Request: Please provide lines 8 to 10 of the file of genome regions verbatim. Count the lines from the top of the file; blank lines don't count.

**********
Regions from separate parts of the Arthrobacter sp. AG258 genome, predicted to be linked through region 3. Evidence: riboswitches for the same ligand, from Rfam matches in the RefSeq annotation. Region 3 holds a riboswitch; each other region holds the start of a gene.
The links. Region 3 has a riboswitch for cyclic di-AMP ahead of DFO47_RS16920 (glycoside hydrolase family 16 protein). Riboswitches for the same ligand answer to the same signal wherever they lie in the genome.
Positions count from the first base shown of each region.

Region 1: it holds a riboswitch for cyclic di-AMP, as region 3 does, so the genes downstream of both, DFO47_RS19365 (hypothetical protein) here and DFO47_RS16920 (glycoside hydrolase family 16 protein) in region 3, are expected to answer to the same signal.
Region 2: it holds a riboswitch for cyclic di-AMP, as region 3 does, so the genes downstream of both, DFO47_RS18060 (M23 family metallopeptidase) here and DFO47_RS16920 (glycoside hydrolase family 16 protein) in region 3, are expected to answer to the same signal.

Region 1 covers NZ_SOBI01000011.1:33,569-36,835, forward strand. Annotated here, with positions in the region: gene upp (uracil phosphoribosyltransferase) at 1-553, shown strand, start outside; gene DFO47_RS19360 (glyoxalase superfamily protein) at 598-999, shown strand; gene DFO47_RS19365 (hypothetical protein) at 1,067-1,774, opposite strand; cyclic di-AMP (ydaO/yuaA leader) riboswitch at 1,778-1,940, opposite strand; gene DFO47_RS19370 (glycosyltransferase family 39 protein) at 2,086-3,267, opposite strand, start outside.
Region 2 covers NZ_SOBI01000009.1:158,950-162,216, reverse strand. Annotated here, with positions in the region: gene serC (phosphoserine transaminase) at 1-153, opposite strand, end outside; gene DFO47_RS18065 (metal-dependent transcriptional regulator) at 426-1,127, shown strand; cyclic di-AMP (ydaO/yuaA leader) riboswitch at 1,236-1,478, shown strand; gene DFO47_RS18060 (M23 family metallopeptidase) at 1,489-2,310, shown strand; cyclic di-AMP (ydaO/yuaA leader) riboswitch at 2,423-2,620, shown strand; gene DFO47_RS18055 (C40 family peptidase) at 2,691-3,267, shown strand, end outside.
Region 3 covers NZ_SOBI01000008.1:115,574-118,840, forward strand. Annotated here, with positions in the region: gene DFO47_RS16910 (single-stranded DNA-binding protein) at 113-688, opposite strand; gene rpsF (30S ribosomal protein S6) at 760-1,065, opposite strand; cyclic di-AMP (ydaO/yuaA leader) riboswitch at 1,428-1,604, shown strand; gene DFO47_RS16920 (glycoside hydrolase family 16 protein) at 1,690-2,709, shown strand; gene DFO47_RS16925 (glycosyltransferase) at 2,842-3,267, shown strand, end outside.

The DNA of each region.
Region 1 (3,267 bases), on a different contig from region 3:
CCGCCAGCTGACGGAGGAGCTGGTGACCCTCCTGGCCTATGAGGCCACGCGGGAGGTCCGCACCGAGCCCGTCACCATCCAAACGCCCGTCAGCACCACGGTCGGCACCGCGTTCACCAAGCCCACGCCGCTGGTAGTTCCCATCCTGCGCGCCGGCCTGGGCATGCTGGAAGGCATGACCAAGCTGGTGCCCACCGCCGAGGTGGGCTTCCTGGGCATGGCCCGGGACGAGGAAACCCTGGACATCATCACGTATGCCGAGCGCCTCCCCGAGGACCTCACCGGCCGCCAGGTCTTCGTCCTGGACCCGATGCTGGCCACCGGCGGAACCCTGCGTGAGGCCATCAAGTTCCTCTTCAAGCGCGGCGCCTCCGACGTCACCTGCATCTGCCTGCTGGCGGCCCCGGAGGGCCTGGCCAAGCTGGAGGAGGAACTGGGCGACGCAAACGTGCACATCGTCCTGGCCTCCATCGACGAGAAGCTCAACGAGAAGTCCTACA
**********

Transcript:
Region 3 covers NZ_SOBI01000008.1:115,574-118,840, forward strand. Annotated here, with positions in the region: gene DFO47_RS16910 (single-stranded DNA-binding protein) at 113-688, opposite strand; gene rpsF (30S ribosomal protein S6) at 760-1,065, opposite strand; cyclic di-AMP (ydaO/yuaA leader) riboswitch at 1,428-1,604, shown strand; gene DFO47_RS16920 (glycoside hydrolase family 16 protein) at 1,690-2,709, shown strand; gene DFO47_RS16925 (glycosyltransferase) at 2,842-3,267, shown strand, end outside.

The DNA of each region.
Region 1 (3,267 bases), on a different contig from region 3: